HONOLULU (HawaiiNewsNow) - The state Campaign Spending Commission has asked the Attorney General's office to look into potential criminal violations by former state Rep. Richard Fale, Maui lawmaker Angus McKelvey and Kauai legislator James Tokioka, Hawaii News Now has learned.
Sources said the commission found that all three collected tens of thousands in campaign contributions last year but did not report them until the reporting discrepancies were flagged by investigators.
All three have admitted making errors but said that they were unintended.
"I said we made a mistake in the transfer of deposits and checks. But that was it, there was nothing criminal. There was nothing done to hide anything," said state Rep. James Tokioka, (D) Lihue.
"It was just a mistake in our filing. Our treasurer filed a blank report when we did go ahead and make a notice we were raising funds at that time," said McKelvey, (D) West Maui.
Usually, allegations like these lead to civil fines. But because they involved incumbents, sources said the commission believed the violations are intentional and warranted a criminal referral.
According to state Campaign Spending records:
-- McKelvey, who is Consumer Protection chairman in the state house, reported zero contributions for the first six months of 2014, but his amended report said he received more than $33,000;
-- Tokioka also reported no donations for the first half, but amended his filing to say that he took in $26,000;
-- Fale initially reported receiving $40,000 in contributions during the first ten months last year but later added $23,000 when he rewrote his report.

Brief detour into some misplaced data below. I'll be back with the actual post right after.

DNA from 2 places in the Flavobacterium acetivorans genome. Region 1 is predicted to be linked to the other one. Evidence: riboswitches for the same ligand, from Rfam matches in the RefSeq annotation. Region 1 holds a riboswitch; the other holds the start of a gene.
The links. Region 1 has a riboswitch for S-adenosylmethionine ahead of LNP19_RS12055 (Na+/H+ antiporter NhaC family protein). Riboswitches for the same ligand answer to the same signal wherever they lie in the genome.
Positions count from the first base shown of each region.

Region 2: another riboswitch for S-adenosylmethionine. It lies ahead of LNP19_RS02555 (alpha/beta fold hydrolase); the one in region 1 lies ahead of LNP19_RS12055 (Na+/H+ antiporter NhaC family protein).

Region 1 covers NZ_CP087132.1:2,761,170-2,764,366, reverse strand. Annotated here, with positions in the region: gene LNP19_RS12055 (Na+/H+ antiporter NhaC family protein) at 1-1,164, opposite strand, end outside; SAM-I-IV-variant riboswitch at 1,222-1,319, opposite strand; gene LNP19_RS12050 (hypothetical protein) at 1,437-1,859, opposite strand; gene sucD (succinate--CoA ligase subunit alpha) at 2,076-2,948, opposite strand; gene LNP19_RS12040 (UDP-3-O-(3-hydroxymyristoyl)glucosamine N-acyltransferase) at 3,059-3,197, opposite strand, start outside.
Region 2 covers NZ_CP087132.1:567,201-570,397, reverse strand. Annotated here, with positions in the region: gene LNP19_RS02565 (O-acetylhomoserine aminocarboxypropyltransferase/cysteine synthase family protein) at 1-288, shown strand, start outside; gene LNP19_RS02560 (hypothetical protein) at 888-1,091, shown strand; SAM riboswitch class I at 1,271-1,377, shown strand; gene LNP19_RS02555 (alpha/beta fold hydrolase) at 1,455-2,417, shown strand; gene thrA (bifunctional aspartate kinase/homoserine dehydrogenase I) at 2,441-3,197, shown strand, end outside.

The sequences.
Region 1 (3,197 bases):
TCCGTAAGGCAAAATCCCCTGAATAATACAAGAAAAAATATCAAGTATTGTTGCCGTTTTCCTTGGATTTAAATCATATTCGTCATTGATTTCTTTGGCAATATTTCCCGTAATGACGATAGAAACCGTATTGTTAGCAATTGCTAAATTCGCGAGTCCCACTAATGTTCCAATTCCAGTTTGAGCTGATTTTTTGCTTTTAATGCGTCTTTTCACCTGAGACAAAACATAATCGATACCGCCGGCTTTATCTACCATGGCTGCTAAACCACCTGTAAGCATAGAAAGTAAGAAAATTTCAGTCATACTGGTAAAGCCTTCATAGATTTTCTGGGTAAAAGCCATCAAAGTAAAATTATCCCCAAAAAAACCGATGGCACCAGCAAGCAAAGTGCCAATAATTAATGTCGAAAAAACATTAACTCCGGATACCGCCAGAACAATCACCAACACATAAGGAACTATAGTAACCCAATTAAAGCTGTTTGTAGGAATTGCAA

Fale, who ran for state Senate but lost to Gil Riviere, said his mistake was also inadvertent and compounded it when he failed to respond to the commission right after the election. He said he had to go to Tonga on family business.
All three said they are cooperating with the investigations. Tokioka said he and his campaign treasurer took a polygraph test.
"I know that I went through everything with the Attorney General's office. I went through a lie detector test and passed that," said Tokioka.
We're told that the Attorney General's office has assigned one of its top white-collar crime investigators, former Honolulu Police Major Dan Hanagami, to look into the matter.
He's part of the team that's investigating Big Island Mayor Billy Kenoi's personal use of his county credit card and has played a major role into the investigation into illegal political donations to former Honolulu Mayor Jeremy Harris' campaign.
The criminal penalties for filing a false campaign report are serious. Anyone found guilty could face up to five years in jail and could be banned from seeking office for four years.